WIGAN, ENGLAND - AUGUST 19: John Obi Mikel (R) of Chelsea in action with Victor Moses of Wigan Athletic during the Barclays Premier League match between Wigan Athletic and Chelsea at DW Stadium on August 19, 2012 in Wigan, England. (Photo by Chris Brunskill/Getty Images)
Chelsea won their opener today with a fairly comfortable 2-0 scoreline. Regardless of that fact, many members of the WAGNH community seemed to feel it necessary to get up in arms over the performance. In a trend that's becoming far to common for my liking, many of you immediately singled out John Obi Mikel as the weak link. With that in mind, I'm going to take a look at one of the most common complaints about his game.
Stop me if you've heard this before...John Obi Mikel always passes the ball sideways. Everybody says it, so it must be true. Well, MCFC Analytics has given us access to all of the Opta stats for the 2011/12 Premier League season, so now we can see if this is statistically correct. If you haven't yet read about the project, you can do so here.
For this exercise, I've decided to compare Mikel to some comparable players at the largest clubs in England (and Liverpool). Gareth Barry, Nigel de Jong, Michael Carrick, Alex Song, Oriol Romeu, Scott Parker, Sandro, Cheik Tiote, and Lucas Leiva all seemed to be excellent guys to compare Mikel with, so I decided to crunch some numbers on that group. Opta gives us totals of passing forward, backward, to the left, and to the right for every Premier League player in every Premier League game last season, so i broke out the calculator and went to work. After the jump, you can see what these guys did in this regard.
Surprised? I think most of you should be. John Obi Mikel doesn't actually pass the ball sideways more than most of the other defensive mids at top clubs in England. He sits a little below the average in this regard, passing the ball to either side 57% of the time.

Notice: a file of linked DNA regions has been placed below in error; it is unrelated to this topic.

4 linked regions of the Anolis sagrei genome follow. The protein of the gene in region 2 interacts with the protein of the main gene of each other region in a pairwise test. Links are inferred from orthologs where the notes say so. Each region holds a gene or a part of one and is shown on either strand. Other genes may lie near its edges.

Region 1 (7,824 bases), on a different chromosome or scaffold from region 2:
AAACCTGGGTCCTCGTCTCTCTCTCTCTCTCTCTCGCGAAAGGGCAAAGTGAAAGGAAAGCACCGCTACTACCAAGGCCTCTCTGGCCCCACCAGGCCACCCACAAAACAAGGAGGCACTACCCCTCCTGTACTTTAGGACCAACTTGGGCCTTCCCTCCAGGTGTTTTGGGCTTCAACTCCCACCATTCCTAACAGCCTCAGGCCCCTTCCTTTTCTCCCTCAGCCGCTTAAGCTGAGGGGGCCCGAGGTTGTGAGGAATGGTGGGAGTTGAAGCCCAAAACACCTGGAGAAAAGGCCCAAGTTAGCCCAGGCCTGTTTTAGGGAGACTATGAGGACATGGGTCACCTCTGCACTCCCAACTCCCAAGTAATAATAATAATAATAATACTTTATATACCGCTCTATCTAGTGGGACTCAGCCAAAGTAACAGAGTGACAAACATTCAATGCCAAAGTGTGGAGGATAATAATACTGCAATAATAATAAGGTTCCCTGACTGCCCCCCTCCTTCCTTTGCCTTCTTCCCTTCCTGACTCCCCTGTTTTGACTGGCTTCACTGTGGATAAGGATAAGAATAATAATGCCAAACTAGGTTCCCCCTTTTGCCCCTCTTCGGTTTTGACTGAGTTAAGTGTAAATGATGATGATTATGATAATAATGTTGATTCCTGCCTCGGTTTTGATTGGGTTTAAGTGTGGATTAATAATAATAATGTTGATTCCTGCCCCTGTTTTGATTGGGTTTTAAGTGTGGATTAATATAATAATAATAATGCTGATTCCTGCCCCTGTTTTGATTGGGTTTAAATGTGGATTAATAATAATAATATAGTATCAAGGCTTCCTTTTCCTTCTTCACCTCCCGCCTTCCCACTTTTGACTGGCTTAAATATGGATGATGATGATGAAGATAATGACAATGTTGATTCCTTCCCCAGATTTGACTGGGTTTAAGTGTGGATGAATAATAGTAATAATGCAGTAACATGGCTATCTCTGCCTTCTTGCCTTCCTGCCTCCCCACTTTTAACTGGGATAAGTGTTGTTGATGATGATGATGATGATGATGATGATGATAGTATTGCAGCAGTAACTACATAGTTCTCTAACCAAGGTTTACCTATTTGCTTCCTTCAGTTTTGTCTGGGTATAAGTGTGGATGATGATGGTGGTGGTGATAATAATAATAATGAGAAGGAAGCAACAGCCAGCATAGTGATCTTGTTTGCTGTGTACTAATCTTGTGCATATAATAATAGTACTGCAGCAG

I'm sure many of you are now jumping to conclusions, making the assumption that these number just look this way because Mikel actually passes the ball backwards more than the rest of this sample. Well since we're digging through numbers anyway, why not take a look at that as well?
Shocking, isn't it? John Obi Mikel doesn't appear to pass the ball backwards as much as his counterparts do in general. As a matter of fact, he only does so for only 9% of his passes. I guess we'd better go ahead and look at how often he passes the ball in a forward direction...
Well there we have it, there were only 2 defensive midfielders at top clubs that actually passed the ball forward at a higher rate than Mikel. One of them is widely considered as the best defensive mid in England, and the other just got purchased by "the best club in the world". This doesn't fit the narrative that many of you have come to adopt, so you should really take some time to let all of this sink in. When somebody complains that Mikel always passes the ball sideways, they are just statistically incorrect. The reality of the situation is that Mikel actually passes the ball forward more than he does in any other direction, with just over 1/3 of his passes sent towards the attack. He also tends to pass the ball forward at a higher rate than most other defensive midfielders in England.
Does this comparison mean that Mikel doesn't have room to improve? Certainly not. What it should tell you wothout a doubt, though, is that John Obi Mikel does not pass the ball sideways more than his counterparts. He actually sprays the ball forward more often than most, and I'm assuming that's a surprise to most of you. There are fair criticisms to be made about John Obi Mikel, but complaining about his tendency to pass the ball backwards or to the side should not be one of them. It's incorrect, and it's not fair to the player. When someone tells you that John Obi Mikel always passes the ball sideways, show them this and let them know that they are wrong.